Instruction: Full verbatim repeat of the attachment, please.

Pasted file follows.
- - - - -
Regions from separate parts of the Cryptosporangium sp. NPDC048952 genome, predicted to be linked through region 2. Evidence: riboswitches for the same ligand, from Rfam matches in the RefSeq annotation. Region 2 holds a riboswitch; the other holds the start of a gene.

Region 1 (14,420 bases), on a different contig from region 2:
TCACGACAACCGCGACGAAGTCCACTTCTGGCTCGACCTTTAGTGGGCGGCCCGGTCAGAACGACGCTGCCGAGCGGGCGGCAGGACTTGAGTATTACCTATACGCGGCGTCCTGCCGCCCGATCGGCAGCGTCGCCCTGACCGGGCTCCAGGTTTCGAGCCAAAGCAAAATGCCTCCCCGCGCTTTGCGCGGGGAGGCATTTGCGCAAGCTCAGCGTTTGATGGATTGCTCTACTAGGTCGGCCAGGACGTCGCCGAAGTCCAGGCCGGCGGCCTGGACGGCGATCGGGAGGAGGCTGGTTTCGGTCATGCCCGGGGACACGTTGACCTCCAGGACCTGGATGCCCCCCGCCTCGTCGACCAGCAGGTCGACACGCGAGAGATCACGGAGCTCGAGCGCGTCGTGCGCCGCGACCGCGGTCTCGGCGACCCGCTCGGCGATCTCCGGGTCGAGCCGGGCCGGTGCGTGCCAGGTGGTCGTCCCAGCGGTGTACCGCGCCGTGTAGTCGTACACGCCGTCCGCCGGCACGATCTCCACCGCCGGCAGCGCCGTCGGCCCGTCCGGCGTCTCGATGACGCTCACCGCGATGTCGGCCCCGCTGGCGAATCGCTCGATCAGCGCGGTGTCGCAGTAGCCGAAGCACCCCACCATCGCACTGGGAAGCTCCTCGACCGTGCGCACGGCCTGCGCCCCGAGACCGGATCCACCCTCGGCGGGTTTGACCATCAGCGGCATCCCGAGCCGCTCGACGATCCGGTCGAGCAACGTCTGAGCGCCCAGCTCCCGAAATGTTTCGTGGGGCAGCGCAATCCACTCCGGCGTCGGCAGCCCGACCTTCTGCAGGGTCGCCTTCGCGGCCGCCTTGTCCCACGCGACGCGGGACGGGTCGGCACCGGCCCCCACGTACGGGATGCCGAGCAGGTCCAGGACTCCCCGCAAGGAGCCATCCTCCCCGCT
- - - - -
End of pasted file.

Regions from separate parts of the Cryptosporangium sp. NPDC048952 genome, predicted to be linked through region 2. Evidence: riboswitches for the same ligand, from Rfam matches in the RefSeq annotation. Region 2 holds a riboswitch; the other holds the start of a gene.

Region 1 (14,420 bases), on a different contig from region 2:
TCACGACAACCGCGACGAAGTCCACTTCTGGCTCGACCTTTAGTGGGCGGCCCGGTCAGAACGACGCTGCCGAGCGGGCGGCAGGACTTGAGTATTACCTATACGCGGCGTCCTGCCGCCCGATCGGCAGCGTCGCCCTGACCGGGCTCCAGGTTTCGAGCCAAAGCAAAATGCCTCCCCGCGCTTTGCGCGGGGAGGCATTTGCGCAAGCTCAGCGTTTGATGGATTGCTCTACTAGGTCGGCCAGGACGTCGCCGAAGTCCAGGCCGGCGGCCTGGACGGCGATCGGGAGGAGGCTGGTTTCGGTCATGCCCGGGGACACGTTGACCTCCAGGACCTGGATGCCCCCCGCCTCGTCGACCAGCAGGTCGACACGCGAGAGATCACGGAGCTCGAGCGCGTCGTGCGCCGCGACCGCGGTCTCGGCGACCCGCTCGGCGATCTCCGGGTCGAGCCGGGCCGGTGCGTGCCAGGTGGTCGTCCCAGCGGTGTACCGCGCCGTGTAGTCGTACACGCCGTCCGCCGGCACGATCTCCACCGCCGGCAGCGCCGTCGGCCCGTCCGGCGTCTCGATGACGCTCACCGCGATGTCGGCCCCGCTGGCGAATCGCTCGATCAGCGCGGTGTCGCAGTAGCCGAAGCACCCCACCATCGCACTGGGAAGCTCCTCGACCGTGCGCACGGCCTGCGCCCCGAGACCGGATCCACCCTCGGCGGGTTTGACCATCAGCGGCATCCCGAGCCGCTCGACGATCCGGTCGAGCAACGTCTGAGCGCCCAGCTCCCGAAATGTTTCGTGGGGCAGCGCAATCCACTCCGGCGTCGGCAGCCCGACCTTCTGCAGGGTCGCCTTCGCGGCCGCCTTGTCCCACGCGACGCGGGACGGGTCGGCACCGGCCCCCACGTACGGGATGCCGAGCAGGTCCAGGACTCCCCGCAAGGAGCCATCCTCCCCGCT